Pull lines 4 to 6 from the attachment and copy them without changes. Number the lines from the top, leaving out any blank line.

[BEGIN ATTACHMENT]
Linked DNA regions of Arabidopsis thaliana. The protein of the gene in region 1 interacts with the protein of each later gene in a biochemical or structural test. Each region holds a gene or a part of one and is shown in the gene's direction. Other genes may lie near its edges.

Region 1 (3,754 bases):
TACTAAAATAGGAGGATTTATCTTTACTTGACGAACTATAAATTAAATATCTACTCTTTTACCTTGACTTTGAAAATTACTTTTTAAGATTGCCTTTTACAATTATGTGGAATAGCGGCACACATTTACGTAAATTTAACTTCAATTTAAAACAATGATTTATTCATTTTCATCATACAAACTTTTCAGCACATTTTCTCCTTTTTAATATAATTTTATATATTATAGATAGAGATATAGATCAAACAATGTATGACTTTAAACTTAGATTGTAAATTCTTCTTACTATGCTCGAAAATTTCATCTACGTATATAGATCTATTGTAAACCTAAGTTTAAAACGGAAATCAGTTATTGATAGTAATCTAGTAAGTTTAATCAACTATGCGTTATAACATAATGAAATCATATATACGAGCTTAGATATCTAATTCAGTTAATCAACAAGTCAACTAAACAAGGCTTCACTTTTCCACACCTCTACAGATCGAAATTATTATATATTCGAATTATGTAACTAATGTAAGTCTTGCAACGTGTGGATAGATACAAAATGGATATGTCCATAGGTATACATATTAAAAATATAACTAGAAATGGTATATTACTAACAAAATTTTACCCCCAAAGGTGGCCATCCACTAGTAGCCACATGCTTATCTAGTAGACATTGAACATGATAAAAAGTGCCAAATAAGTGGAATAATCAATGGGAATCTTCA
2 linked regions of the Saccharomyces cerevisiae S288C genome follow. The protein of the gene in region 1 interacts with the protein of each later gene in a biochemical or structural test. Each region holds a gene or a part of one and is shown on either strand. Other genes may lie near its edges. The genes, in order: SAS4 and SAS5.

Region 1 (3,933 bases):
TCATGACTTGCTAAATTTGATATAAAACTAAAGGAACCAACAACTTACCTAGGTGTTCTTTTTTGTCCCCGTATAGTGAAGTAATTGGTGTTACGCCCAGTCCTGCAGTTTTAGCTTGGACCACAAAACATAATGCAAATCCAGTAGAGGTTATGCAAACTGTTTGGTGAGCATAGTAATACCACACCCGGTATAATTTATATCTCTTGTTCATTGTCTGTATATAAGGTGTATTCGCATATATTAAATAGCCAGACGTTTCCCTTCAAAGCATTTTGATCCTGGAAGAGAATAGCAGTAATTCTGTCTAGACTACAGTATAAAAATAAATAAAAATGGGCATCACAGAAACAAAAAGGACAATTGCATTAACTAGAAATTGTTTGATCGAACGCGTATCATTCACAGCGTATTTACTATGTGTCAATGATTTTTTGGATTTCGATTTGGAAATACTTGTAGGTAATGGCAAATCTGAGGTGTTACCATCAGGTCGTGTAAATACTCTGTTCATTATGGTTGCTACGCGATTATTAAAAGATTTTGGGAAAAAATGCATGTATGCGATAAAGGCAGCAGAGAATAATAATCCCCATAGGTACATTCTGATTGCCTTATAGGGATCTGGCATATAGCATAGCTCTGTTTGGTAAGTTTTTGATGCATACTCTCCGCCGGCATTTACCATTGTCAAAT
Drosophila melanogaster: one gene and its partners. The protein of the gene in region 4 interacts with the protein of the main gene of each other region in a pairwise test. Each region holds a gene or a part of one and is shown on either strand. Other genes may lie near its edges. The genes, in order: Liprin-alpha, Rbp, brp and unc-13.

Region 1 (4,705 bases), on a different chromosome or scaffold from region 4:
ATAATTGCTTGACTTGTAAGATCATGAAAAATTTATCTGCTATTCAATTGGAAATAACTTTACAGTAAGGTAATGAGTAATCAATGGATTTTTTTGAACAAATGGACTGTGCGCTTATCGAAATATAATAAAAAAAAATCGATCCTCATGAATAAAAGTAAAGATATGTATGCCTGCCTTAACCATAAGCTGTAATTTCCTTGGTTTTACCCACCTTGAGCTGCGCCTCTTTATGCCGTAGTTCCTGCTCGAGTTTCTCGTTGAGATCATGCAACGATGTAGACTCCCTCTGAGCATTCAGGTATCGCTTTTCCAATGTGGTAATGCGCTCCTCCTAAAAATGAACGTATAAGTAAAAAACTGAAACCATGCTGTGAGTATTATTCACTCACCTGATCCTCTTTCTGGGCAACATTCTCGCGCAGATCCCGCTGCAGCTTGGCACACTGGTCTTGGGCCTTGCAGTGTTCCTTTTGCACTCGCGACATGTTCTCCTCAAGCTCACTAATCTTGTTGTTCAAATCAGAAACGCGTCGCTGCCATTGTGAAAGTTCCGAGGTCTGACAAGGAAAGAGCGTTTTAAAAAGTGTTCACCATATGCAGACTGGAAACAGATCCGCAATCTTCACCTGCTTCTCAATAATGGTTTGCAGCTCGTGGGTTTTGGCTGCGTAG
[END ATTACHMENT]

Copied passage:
2 linked regions of the Saccharomyces cerevisiae S288C genome follow. The protein of the gene in region 1 interacts with the protein of each later gene in a biochemical or structural test. Each region holds a gene or a part of one and is shown on either strand. Other genes may lie near its edges. The genes, in order: SAS4 and SAS5.

Region 1 (3,933 bases):
TCATGACTTGCTAAATTTGATATAAAACTAAAGGAACCAACAACTTACCTAGGTGTTCTTTTTTGTCCCCGTATAGTGAAGTAATTGGTGTTACGCCCAGTCCTGCAGTTTTAGCTTGGACCACAAAACATAATGCAAATCCAGTAGAGGTTATGCAAACTGTTTGGTGAGCATAGTAATACCACACCCGGTATAATTTATATCTCTTGTTCATTGTCTGTATATAAGGTGTATTCGCATATATTAAATAGCCAGACGTTTCCCTTCAAAGCATTTTGATCCTGGAAGAGAATAGCAGTAATTCTGTCTAGACTACAGTATAAAAATAAATAAAAATGGGCATCACAGAAACAAAAAGGACAATTGCATTAACTAGAAATTGTTTGATCGAACGCGTATCATTCACAGCGTATTTACTATGTGTCAATGATTTTTTGGATTTCGATTTGGAAATACTTGTAGGTAATGGCAAATCTGAGGTGTTACCATCAGGTCGTGTAAATACTCTGTTCATTATGGTTGCTACGCGATTATTAAAAGATTTTGGGAAAAAATGCATGTATGCGATAAAGGCAGCAGAGAATAATAATCCCCATAGGTACATTCTGATTGCCTTATAGGGATCTGGCATATAGCATAGCTCTGTTTGGTAAGTTTTTGATGCATACTCTCCGCCGGCATTTACCATTGTCAAAT